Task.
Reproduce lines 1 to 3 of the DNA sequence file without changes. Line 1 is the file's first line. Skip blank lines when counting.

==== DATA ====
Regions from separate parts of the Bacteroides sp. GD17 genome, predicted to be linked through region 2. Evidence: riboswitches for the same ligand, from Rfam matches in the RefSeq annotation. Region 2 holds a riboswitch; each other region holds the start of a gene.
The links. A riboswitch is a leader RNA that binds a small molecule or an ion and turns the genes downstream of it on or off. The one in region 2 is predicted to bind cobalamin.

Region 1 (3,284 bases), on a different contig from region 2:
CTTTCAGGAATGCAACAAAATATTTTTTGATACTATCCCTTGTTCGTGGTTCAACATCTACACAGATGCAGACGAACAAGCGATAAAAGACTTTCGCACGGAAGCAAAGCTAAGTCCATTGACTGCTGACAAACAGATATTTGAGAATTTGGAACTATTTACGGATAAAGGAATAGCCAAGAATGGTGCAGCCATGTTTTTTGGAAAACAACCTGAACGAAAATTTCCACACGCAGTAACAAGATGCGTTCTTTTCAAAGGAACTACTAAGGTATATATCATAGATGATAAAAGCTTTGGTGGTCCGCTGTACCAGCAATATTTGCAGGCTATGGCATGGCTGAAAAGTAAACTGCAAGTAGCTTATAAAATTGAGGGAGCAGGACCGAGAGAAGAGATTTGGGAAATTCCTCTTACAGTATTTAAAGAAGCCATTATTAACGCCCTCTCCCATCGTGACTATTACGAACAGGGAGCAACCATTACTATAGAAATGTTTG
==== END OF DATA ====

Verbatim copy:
Regions from separate parts of the Bacteroides sp. GD17 genome, predicted to be linked through region 2. Evidence: riboswitches for the same ligand, from Rfam matches in the RefSeq annotation. Region 2 holds a riboswitch; each other region holds the start of a gene.
The links. A riboswitch is a leader RNA that binds a small molecule or an ion and turns the genes downstream of it on or off. The one in region 2 is predicted to bind cobalamin.

Region 1 (3,284 bases), on a different contig from region 2: